As the EU’s premier naval power, France is key to the new strategy. On Thursday, Mr. Le Drian said France’s plans to build a coalition in the region against China, including India and Australia, were shaken by the decision to step away from the contract.
“We established a relation of confidence with Australia. This confidence is betrayed,” he said.
In losing the contract, France ran up against decades of particularly close security cooperation between the U.S., Australia and the U.K. The governments share intelligence under an agreement called Five Eyes that doesn’t include France.
Until now, the U.S. has only shared its nuclear submarine technology with the U.K. Britain deployed its first nuclear submarine 60 years ago and has advanced technological expertise it can bring to the partnership. A U.K. government spokesman said the submarine deal would result in tens of billions of pounds of new investment across the country. Such deals have become far more important for the U.K. since it left the EU last year.
U.K. Prime Minister Boris Johnson said the deal wouldn’t weaken its ties with France.
“Our relationship with France, our military relationship with France is…rock solid,” Mr. Johnson said.
The Australian submarine deal, dubbed the “contract of the century” in French media, was signed in 2016 and worth tens of billions of dollars over the coming decades. The contract called for France to build nonnuclear submarines for Australia and transfer some of that technology. Australian engineers were already working in the shipyards of Cherbourg in the north of France.
Australia began to have second thoughts about the contract in recent months. Nuclear submarines can run for decades without refueling, giving them a much longer range than conventional submarines, which are powered by diesel.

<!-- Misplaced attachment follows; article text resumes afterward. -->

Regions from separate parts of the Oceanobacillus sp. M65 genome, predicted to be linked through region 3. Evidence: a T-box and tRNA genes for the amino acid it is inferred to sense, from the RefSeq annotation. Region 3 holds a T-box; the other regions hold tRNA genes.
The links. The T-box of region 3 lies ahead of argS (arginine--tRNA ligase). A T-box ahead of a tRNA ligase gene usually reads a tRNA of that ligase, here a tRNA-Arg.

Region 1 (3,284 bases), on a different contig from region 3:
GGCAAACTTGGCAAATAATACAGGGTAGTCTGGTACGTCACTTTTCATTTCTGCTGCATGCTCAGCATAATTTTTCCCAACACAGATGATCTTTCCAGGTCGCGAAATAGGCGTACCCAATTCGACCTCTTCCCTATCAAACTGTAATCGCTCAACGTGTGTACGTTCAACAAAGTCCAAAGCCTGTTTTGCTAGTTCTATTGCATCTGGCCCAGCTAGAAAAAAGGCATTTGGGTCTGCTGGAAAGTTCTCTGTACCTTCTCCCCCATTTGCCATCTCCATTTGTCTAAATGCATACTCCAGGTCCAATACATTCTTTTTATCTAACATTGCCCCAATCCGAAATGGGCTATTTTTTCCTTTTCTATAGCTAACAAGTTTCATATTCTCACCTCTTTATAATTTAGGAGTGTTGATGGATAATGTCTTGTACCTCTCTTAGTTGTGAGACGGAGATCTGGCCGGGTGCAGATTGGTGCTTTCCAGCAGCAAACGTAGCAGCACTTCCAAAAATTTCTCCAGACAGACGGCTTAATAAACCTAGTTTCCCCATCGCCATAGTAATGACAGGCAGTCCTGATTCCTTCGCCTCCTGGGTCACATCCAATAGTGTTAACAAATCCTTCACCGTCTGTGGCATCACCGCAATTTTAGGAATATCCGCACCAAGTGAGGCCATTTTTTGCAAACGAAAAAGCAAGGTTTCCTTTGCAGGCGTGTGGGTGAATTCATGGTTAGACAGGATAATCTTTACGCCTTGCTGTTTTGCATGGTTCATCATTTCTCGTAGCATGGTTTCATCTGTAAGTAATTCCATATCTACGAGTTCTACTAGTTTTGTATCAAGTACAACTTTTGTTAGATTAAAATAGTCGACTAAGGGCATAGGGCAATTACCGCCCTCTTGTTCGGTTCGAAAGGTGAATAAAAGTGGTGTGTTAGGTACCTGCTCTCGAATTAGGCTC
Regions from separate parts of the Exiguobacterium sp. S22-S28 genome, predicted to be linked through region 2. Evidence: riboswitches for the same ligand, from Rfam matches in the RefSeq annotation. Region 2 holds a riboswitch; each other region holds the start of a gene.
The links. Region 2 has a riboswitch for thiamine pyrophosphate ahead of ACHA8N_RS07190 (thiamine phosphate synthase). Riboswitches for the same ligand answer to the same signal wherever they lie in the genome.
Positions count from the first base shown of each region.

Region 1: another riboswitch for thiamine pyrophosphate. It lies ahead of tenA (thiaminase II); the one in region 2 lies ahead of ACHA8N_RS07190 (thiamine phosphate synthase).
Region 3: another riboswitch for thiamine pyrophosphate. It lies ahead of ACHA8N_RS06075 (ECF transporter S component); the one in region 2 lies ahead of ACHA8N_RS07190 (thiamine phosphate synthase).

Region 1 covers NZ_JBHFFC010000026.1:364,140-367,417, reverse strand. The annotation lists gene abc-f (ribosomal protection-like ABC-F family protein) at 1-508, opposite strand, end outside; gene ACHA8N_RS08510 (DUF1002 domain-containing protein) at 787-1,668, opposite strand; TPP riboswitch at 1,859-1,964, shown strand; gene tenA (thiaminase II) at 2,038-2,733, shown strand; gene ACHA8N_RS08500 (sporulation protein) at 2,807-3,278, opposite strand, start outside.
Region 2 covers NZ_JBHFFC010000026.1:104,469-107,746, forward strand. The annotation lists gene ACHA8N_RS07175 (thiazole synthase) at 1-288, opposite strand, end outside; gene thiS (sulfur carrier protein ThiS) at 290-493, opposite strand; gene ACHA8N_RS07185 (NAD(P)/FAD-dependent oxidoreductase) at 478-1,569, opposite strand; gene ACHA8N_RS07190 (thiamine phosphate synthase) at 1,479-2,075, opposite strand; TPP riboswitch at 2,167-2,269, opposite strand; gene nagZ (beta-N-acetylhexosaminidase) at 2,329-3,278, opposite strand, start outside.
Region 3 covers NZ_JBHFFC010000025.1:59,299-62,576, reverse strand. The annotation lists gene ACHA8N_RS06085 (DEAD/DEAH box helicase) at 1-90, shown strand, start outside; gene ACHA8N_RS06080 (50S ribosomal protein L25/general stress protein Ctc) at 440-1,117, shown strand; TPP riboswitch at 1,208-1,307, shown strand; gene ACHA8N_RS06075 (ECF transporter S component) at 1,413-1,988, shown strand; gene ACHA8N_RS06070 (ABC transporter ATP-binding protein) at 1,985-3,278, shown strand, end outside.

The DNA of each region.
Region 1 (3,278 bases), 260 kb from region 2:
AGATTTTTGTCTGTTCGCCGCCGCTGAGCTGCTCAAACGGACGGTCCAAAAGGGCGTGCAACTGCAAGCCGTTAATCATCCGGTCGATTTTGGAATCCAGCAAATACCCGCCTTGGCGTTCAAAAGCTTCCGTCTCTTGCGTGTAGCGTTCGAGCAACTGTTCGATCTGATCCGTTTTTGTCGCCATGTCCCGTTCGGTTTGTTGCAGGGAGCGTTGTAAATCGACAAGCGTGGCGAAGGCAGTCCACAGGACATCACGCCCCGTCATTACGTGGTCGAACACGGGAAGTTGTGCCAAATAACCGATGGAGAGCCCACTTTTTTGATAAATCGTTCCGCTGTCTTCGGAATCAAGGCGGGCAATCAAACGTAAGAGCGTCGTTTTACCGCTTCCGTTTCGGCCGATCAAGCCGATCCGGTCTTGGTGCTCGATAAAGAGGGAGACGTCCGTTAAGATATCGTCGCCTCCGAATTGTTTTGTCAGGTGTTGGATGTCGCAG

Australian Prime Minister Scott Morrison said he had raised concerns with French President Emmanuel Macron at a dinner in June about whether conventional submarines would be able to address heightened security tensions in the Asia-Pacific region and China’s more assertive military posture. French and Australian foreign and defense ministers met two weeks ago and reaffirmed their defense ties and cooperation.
When Australia selected French military shipbuilder DCNS Group in 2016, building and operating a nuclear-powered submarine wasn’t an option, Mr. Morrison said.
“The decision we have made to not continue with the Attack class submarine and to go down this path is not a change of mind, it’s a change of need,” said Mr. Morrison.
Beijing describes actions that are increasingly troubling to the U.S. and other countries as normal defense of its own territorial integrity. China has boosted investments in its military technology with weaponry like new submarines and set territorial policies like an air exclusion zone that requires foreign aircraft to identify themselves.
Since the Biden administration came into office, the EU and the U.S. have moved to strengthen coordination on the challenges China poses, developing a top-level Transatlantic Dialogue on China and setting up a trade and technology council to help Europe and the U.S. better compete with China in developing and protecting critical and emerging technologies.